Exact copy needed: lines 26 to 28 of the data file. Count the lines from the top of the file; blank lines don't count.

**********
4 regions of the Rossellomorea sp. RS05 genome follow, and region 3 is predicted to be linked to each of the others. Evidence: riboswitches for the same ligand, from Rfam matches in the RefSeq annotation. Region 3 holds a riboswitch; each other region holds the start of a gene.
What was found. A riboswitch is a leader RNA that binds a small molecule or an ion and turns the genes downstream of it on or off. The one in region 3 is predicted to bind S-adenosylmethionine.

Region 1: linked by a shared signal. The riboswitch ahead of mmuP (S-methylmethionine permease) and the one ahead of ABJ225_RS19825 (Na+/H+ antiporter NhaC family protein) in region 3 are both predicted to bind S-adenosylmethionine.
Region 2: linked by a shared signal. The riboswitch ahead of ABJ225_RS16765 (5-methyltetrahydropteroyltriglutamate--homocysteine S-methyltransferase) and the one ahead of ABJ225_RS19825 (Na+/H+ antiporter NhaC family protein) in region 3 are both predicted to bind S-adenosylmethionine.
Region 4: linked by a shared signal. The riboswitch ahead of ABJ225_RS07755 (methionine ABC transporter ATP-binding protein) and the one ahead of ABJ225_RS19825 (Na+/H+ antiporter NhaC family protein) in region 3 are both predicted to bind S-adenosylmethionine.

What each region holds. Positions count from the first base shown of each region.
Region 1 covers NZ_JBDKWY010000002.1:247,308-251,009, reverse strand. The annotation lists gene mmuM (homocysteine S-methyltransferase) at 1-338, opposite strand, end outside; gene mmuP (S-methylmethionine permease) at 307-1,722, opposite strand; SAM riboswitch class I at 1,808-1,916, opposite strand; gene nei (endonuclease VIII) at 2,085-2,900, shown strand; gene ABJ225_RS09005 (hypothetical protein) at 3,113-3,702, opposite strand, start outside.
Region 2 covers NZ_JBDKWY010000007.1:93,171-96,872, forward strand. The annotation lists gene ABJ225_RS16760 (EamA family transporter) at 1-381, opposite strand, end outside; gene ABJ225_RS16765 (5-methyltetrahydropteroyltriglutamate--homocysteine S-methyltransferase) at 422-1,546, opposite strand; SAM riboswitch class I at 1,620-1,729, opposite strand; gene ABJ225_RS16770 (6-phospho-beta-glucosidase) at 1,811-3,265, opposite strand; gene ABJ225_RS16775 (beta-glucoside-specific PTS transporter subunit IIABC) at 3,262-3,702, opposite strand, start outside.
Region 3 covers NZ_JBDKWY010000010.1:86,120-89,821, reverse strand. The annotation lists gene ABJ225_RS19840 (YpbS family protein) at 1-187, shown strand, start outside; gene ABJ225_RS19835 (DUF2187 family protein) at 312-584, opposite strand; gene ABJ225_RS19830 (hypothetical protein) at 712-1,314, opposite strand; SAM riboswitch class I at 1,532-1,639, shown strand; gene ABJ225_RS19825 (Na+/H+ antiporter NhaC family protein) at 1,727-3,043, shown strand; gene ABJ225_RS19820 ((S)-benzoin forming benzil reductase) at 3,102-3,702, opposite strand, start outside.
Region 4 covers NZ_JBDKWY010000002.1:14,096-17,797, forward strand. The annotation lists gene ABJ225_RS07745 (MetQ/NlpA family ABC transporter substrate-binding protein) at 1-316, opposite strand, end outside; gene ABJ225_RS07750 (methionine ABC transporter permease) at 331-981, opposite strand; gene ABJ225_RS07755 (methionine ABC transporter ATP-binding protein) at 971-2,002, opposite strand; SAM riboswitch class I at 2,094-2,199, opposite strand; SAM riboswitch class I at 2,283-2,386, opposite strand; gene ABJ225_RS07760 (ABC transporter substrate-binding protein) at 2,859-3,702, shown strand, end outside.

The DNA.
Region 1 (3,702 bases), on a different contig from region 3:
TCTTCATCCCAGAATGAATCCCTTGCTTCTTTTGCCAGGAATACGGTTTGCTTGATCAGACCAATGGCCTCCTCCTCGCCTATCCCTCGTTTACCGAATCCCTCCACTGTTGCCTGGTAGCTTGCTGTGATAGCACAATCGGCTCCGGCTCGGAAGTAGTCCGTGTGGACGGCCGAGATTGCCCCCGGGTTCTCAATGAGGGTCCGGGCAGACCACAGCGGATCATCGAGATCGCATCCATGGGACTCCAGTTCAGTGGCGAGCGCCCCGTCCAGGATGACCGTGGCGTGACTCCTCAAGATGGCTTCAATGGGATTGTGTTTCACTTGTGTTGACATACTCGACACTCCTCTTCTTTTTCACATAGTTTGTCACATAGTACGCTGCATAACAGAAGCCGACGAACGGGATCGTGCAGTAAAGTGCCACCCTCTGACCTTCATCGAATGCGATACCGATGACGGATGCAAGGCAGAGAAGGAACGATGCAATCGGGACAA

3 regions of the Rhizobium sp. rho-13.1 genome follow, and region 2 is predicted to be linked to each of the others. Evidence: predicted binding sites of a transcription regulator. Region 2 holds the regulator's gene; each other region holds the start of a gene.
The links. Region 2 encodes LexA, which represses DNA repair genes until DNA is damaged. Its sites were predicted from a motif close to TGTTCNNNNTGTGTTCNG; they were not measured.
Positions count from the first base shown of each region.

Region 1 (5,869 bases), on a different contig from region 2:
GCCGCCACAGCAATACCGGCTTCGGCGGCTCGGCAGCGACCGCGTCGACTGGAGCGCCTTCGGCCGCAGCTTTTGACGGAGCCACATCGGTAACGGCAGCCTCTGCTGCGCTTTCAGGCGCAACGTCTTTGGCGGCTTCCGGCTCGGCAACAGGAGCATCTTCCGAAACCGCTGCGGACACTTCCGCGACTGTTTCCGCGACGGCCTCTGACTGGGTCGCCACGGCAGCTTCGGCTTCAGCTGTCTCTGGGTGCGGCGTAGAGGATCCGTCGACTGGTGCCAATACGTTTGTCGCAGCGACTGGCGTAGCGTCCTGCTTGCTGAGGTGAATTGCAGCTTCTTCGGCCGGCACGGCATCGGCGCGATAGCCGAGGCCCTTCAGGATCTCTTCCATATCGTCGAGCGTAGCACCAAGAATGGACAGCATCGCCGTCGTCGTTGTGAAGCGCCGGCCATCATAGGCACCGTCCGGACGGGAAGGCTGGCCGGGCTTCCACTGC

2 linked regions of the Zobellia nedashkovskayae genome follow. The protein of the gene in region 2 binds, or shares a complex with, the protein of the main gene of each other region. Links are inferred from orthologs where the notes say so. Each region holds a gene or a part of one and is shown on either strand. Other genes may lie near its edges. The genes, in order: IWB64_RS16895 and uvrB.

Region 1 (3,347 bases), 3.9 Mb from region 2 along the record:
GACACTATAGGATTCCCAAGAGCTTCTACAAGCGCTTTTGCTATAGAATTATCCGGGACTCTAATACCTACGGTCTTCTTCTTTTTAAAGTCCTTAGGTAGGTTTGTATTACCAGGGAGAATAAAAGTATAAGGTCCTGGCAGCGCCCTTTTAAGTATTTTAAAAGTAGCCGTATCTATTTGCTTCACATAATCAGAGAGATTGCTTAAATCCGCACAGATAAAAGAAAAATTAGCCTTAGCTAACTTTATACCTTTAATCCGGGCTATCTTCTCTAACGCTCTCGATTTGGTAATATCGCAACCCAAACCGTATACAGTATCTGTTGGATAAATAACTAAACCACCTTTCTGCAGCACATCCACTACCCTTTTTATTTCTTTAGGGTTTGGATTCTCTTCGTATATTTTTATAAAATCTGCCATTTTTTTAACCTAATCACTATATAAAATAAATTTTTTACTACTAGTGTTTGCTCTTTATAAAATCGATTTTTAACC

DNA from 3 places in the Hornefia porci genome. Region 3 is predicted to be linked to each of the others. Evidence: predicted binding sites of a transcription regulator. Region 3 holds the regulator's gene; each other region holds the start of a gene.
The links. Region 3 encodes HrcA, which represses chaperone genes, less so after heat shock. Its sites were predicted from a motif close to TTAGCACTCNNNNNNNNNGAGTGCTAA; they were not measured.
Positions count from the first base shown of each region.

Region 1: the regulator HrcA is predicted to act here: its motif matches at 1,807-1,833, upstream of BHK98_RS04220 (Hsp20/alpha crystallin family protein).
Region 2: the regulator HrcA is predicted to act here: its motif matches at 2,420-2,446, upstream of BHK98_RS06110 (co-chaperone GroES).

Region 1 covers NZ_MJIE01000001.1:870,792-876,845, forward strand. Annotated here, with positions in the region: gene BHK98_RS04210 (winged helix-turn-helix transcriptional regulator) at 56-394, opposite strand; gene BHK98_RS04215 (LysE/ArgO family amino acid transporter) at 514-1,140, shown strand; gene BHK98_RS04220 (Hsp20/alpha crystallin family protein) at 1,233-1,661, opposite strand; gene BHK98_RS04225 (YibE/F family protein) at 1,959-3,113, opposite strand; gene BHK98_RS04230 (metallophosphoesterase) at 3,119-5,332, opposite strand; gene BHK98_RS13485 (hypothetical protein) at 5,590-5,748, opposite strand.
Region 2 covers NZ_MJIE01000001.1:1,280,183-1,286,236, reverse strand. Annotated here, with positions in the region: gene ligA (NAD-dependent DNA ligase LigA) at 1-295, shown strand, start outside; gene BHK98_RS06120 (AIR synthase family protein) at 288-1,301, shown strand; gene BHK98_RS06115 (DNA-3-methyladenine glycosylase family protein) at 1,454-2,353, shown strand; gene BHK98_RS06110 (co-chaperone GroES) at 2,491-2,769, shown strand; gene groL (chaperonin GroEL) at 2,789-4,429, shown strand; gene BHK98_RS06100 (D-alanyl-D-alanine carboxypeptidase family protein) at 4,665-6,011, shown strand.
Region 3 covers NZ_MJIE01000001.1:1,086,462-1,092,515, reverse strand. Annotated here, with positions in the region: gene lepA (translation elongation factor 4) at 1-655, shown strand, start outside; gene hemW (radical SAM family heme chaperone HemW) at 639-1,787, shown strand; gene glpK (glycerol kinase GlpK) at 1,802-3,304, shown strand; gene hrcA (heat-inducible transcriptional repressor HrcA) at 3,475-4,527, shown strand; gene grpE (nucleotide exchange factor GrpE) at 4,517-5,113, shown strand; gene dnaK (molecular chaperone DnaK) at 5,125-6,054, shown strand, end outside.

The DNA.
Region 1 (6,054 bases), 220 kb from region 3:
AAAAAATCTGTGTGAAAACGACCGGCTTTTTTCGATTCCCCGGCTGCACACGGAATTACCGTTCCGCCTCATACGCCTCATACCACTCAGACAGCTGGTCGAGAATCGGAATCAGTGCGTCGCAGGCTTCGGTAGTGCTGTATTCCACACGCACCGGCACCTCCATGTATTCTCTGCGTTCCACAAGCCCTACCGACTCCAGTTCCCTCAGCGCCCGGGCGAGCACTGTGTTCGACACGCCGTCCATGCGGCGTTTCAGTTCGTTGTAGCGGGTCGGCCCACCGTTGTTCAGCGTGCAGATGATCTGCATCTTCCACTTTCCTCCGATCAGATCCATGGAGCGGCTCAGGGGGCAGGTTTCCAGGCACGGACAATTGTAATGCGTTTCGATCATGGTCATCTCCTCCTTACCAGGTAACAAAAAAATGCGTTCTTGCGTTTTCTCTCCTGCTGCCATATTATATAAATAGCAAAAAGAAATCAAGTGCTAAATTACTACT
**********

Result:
Region 2: the regulator HrcA is predicted to act here: its motif matches at 2,420-2,446, upstream of BHK98_RS06110 (co-chaperone GroES).

Region 1 covers NZ_MJIE01000001.1:870,792-876,845, forward strand. Annotated here, with positions in the region: gene BHK98_RS04210 (winged helix-turn-helix transcriptional regulator) at 56-394, opposite strand; gene BHK98_RS04215 (LysE/ArgO family amino acid transporter) at 514-1,140, shown strand; gene BHK98_RS04220 (Hsp20/alpha crystallin family protein) at 1,233-1,661, opposite strand; gene BHK98_RS04225 (YibE/F family protein) at 1,959-3,113, opposite strand; gene BHK98_RS04230 (metallophosphoesterase) at 3,119-5,332, opposite strand; gene BHK98_RS13485 (hypothetical protein) at 5,590-5,748, opposite strand.
Region 2 covers NZ_MJIE01000001.1:1,280,183-1,286,236, reverse strand. Annotated here, with positions in the region: gene ligA (NAD-dependent DNA ligase LigA) at 1-295, shown strand, start outside; gene BHK98_RS06120 (AIR synthase family protein) at 288-1,301, shown strand; gene BHK98_RS06115 (DNA-3-methyladenine glycosylase family protein) at 1,454-2,353, shown strand; gene BHK98_RS06110 (co-chaperone GroES) at 2,491-2,769, shown strand; gene groL (chaperonin GroEL) at 2,789-4,429, shown strand; gene BHK98_RS06100 (D-alanyl-D-alanine carboxypeptidase family protein) at 4,665-6,011, shown strand.